Worldwide IT spending is projected to total $3.8 trillion in 2013, a 4.1 percent increase from 2012 spending of $3.6 trillion, according to the latest forecast by Gartner Inc.
"The global steady growth rates are a calm ocean that hides turbulent currents beneath," said John Lovelock, research vice president at Gartner. "The Nexus of Forces — social, mobile, cloud and information — are reshaping spending patterns across all of the IT sectors that Gartner forecasts. Consumers and enterprises will continue to purchase a mix of IT products and services; nothing is going away completely. However, the ratio of this mix is changing dramatically and there are clear winners and losers over the next three to five years, as we see more of a transition from PCs to mobile phones, from servers to storage, from licensed software to cloud, or the shift in voice and data connections from fixed to mobile."
Worldwide devices spending, which includes PCs, tablets, mobile phones and printers, is forecast to reach $718 billion in 2013, up 7.9 percent from 2012. Despite flat spending on PCs and a modest decline in spending on printers, a short-term boost to spending on premium mobile phones has driven an upward revision in the devices sector growth for 2013 from Gartner's previous forecast of 6.3 percent.
The outlook for 2013 for data-center systems spending is forecast to grow 3.7 percent in 2013, down 0.7 percent from Gartner's previous forecast. This reduction is largely due to cuts to the near-term forecast for spending on external storage and the enterprise in the economically troubled EMEA region.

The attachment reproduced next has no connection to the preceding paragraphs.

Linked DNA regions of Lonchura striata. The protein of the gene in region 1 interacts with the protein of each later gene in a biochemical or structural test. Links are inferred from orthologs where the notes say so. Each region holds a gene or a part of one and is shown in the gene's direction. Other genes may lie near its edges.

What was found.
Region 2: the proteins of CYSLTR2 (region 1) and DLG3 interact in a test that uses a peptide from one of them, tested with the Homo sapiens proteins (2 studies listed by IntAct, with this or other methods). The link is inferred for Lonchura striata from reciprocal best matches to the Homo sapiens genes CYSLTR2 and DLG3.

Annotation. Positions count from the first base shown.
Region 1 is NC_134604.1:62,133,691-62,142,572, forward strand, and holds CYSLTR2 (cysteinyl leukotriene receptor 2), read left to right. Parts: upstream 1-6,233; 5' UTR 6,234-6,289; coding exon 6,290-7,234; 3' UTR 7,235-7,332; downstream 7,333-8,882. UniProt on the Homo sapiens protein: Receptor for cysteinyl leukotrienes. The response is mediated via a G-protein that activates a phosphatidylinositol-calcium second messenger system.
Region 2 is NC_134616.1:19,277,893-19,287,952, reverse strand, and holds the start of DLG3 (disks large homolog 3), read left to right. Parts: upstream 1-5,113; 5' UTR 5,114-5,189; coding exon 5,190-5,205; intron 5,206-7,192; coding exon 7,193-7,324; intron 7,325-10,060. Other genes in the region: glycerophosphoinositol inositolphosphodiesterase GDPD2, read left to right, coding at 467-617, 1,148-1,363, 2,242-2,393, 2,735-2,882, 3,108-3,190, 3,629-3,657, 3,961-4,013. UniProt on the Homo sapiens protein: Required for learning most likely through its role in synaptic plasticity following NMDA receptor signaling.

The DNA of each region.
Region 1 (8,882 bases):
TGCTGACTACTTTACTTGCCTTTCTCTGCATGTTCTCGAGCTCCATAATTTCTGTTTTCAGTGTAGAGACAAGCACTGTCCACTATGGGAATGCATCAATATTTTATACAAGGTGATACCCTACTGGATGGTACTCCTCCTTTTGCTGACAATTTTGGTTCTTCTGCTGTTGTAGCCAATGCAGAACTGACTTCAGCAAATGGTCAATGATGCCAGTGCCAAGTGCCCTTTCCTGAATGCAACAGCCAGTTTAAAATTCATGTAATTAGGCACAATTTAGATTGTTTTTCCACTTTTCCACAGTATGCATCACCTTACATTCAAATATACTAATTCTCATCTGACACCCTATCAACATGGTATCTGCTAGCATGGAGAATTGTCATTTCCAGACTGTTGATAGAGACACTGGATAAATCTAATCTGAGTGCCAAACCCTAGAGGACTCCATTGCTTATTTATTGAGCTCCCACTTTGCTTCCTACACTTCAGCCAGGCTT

Worldwide enterprise software spending is forecast to total $297 billion in 2013, a 6.4 percent increase from 2012. Although the growth for this segment remains unchanged from Gartner's previous forecast, this belies significant changes at a market level, as stronger growth expectations for database management systems (DBMS), data-integration tools and supply chain management compensate for lower growth expectations for IT operations management and operating systems software.
While the outlook for IT services remains relatively unchanged since last quarter, continued hesitation among buyers is fostering hypercompetition and cost pressure in mature IT outsourcing (ITO) segments and reallocation of budget away from new projects in consulting and implementation.
The global telecom services market continues to be the largest IT spending market and will remain roughly flat over the new several years, with declining spending on voice services counterbalanced by strong growth in spending on mobile data services.